Expert spring tips to get your classic car back on the road

Tips from Toyota’s Master Technician on how to get a car back into service for a spring and summer of trouble-free driving

expert spring tips to get your classic car back on the road

With the weather finally clearing up and the prospect of the Easter holidays on the way, now is the time for many classic car enthusiasts to take their pride and joy out of winter storage.

After months hidden from the elements, it’s tempting to just hop in and drive in the sun, but experts urge owners to make sure their classic is safe and ready for a spring and summer on the road.

Graham Bothamley is Toyota UK Press Fleet Manager and Lead Toyota Technician, managing over 100 cars, from the latest Yaris to classic 1980s Corolla AE86 coupes and one of the original Lexus LFA supercars. .

expert spring tips to get your classic car back on the road

He’s shared his top 10 tips for getting a classic out of storage and back on the road, from essential safety measures to easy maintenance.

Graham Bothamley is responsible for Toyota’s press fleet, including modern and classic models.

“First and foremost is safety,” says Graham. “Cars that have been sitting still for a long time can develop problems and your first task is to make sure your classic is safe to drive.

“Some items can go bad or degrade when not in use, others can corrode, and then there’s always the issue of rodent damage, it’s amazing how much a little mouse can cost you.

“Once you’ve established that it’s safe, you need to make sure it’s set up and doesn’t leave you stranded or with a big bill. A little time and mechanical sympathy now will help ensure a brilliant season of driving your old car.”

Here are Graham’s top ten tips for getting your classic out of storage and enjoying a great season on the road.

Simple checks before you first head out could save you headaches later on.
  1. Check the oil levels and look for signs of leaks. Pipes can develop leaks even when not in use, as they expand and contract with large changes in temperature during the winter and spring. Inspect the fuel lines for the same reason (and double check if your classic can run on E10 gasoline with those stock lines). Remove the fuel filler cap and smell the fuel vapor to make sure the gasoline in the tank is okay after storage.
  2. Check the coolant level and look for signs of leaks or corrosion in the system. Make sure when you have completed this checklist that you warm up the engine and check the system for leaks again when warm; it is better to find out on the road than on the road.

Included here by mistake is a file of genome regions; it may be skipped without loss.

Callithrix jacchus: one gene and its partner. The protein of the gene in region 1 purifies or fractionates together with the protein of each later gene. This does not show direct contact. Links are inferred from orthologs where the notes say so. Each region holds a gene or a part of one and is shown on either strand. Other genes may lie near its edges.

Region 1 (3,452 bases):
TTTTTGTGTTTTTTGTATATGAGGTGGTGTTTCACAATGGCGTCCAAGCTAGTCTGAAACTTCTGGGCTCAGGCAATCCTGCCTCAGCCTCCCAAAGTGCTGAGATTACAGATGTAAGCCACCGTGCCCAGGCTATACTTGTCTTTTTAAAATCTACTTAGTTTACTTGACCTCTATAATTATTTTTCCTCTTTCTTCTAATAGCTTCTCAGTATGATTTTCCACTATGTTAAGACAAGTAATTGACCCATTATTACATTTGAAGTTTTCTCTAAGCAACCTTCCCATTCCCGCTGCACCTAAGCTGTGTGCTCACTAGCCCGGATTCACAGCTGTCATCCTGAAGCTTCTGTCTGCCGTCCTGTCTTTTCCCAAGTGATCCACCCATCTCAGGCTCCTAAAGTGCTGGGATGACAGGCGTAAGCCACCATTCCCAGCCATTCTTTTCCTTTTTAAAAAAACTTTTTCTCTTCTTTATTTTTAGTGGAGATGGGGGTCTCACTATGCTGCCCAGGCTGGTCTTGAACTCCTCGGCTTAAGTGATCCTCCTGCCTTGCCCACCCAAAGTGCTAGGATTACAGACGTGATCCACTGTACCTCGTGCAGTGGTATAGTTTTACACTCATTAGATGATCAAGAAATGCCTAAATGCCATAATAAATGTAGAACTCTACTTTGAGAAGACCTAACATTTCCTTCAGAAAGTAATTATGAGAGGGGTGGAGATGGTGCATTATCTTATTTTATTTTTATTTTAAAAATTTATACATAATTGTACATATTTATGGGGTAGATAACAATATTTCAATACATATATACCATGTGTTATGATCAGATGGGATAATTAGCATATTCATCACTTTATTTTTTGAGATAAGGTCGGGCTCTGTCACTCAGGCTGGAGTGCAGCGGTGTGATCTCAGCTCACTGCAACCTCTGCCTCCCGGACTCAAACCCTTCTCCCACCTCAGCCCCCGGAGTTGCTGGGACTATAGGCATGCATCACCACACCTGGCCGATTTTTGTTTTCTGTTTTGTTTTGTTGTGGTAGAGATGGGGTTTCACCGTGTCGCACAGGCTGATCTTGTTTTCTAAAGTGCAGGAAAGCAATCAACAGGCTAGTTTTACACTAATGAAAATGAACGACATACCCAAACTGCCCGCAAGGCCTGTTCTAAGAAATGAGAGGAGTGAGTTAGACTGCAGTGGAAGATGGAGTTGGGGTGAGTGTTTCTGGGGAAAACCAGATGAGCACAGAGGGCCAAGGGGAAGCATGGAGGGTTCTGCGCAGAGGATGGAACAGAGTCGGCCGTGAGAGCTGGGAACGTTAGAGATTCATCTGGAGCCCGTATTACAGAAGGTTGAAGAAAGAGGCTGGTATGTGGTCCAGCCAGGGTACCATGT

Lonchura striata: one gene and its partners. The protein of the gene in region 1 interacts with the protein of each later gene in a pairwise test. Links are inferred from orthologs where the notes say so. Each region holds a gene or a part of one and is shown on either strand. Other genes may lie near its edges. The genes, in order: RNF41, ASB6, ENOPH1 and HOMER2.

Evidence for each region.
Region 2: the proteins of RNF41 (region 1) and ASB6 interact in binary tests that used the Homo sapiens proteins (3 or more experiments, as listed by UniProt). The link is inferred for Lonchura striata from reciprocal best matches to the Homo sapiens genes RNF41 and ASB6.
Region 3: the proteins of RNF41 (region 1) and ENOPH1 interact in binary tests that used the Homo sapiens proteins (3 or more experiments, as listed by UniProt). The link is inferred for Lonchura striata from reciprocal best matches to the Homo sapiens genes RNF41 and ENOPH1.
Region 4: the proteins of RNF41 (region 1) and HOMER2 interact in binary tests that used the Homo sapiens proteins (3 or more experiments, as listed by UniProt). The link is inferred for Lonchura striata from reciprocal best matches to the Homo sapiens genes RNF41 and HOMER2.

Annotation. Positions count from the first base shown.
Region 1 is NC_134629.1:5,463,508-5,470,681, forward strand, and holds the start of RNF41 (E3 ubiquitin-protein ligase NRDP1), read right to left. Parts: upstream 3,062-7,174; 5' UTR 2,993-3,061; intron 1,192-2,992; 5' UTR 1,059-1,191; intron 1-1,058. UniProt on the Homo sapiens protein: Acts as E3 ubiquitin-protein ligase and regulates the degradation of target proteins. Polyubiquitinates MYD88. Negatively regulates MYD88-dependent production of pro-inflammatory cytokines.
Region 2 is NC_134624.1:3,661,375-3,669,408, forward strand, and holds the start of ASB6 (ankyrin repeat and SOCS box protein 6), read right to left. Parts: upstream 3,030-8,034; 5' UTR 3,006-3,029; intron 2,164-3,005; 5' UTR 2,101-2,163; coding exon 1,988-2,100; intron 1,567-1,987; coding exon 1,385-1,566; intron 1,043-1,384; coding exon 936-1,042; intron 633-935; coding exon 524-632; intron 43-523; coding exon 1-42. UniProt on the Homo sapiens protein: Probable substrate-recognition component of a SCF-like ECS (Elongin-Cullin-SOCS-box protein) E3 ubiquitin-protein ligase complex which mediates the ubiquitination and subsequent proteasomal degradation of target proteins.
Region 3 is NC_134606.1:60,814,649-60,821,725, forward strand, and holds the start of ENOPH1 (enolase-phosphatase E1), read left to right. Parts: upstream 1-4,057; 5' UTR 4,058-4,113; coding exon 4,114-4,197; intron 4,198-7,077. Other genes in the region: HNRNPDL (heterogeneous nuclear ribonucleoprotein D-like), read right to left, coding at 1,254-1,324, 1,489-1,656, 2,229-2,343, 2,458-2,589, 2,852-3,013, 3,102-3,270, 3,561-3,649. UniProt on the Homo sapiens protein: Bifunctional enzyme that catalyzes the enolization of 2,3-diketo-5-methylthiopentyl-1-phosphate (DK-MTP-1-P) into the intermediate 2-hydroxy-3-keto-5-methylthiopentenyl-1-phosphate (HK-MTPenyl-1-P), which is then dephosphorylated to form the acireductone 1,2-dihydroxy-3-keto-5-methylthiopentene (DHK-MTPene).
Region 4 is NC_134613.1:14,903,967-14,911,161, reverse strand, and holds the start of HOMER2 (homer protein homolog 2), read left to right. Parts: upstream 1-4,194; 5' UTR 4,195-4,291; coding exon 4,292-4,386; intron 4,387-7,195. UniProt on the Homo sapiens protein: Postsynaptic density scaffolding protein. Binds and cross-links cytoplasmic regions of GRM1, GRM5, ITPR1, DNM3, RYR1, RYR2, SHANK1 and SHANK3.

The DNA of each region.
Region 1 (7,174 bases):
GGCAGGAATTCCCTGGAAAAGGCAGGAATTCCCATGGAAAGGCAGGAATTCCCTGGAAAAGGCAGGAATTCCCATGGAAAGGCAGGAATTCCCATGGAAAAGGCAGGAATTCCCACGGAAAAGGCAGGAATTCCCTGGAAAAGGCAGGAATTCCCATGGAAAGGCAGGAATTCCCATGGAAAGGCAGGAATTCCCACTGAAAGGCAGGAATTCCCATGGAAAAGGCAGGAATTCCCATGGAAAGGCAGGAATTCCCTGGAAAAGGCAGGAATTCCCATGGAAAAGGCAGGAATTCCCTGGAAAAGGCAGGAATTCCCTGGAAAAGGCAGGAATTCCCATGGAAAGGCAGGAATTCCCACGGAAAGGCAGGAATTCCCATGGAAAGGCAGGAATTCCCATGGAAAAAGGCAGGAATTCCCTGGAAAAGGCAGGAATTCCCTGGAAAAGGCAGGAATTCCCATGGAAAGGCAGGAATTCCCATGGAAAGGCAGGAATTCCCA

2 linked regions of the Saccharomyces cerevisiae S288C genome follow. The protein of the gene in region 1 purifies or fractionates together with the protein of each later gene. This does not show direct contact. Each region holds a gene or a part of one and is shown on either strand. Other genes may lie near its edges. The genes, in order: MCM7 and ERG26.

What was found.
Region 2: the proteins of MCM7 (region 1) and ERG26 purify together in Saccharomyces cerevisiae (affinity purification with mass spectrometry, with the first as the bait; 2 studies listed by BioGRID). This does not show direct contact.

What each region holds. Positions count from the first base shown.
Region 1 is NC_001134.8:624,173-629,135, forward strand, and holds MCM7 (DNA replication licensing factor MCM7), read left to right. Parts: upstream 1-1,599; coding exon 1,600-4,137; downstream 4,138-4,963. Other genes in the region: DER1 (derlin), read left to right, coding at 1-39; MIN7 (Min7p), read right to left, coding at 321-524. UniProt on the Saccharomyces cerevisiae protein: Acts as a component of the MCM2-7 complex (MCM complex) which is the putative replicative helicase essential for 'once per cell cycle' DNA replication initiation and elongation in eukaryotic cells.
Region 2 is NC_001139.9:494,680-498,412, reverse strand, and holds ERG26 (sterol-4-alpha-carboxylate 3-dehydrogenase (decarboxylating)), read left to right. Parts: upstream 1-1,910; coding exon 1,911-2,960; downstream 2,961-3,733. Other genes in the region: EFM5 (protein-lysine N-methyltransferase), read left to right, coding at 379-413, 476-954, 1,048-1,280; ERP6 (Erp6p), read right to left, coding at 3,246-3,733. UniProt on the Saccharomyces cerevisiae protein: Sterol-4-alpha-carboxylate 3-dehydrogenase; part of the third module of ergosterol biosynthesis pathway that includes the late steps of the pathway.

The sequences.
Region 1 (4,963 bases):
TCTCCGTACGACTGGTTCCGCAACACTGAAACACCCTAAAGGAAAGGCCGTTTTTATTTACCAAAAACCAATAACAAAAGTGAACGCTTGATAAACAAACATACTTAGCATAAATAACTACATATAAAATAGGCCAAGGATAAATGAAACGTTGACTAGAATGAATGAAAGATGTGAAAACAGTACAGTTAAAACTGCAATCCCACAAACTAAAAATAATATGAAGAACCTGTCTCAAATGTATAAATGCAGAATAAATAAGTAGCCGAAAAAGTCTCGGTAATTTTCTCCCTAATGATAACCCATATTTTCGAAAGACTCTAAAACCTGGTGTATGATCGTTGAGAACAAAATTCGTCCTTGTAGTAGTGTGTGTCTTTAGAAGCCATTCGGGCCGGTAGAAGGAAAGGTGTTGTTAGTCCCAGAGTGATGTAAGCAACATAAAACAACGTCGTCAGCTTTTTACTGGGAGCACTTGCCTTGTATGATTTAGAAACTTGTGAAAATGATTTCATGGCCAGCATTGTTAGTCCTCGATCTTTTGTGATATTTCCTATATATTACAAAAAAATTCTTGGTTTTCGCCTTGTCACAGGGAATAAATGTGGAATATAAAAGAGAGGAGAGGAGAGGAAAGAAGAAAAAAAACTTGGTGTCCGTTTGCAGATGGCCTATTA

3. Check brake pedal feel, fluid level, and condition. Check the brake hoses for cracks. If your car hasn’t moved for a while, old brake systems can suffer. Don’t assume it will stop like it did the day you put it away for winter.
  4. Check if the parking brake releases properly, inspect the brakes visually, and then when you first start the car, drive slowly a few feet, and the same in reverse, to see if there are any sticking or dragging noises or if the vehicle continues to move afterwards. brakes are applied.
  5. Check/charge 12v battery; top it up if needed (a “trickle” charger for winter use is a great addition if you don’t already have one).
  6. Check exterior lights to see if they work properly.
  7. Check windshield washer fluid level, wiper operation, and wiper blades for cracks (rubber can dry out, crack, and split during storage, especially in well-insulated, warm, dry garages).
  8. Check tire condition: correct pressures, look for cracks, check tread depth. Also check that the lug nuts are still tightened to the correct torque.
  9. Check for rodent damage. Our furry friends can be a real problem. Use a torch to check for chewed-up cables and wires, and for signs of nesting in the engine compartment and wheel arches. A nest can interfere with safe operation and even present a fire hazard, and chewed cables are a real safety issue. Be especially careful when checking the air filter as rodents seem to like the texture of the element when building a house! Remove air box and inspect thoroughly.
  10. Get the ITV even if it is not a legal requirement. It’s a great way to get a second safety check even if your classic is registered as “Historic” and exempt from MOT.

And Graham also has one final piece of advice. “After your first proper drive in the car, it’s a good idea to go through most of this list again. Heat, expansion, vibration, etc. can expose problems that may have been hidden when the car was stationary. But most important of all, enjoy it.”

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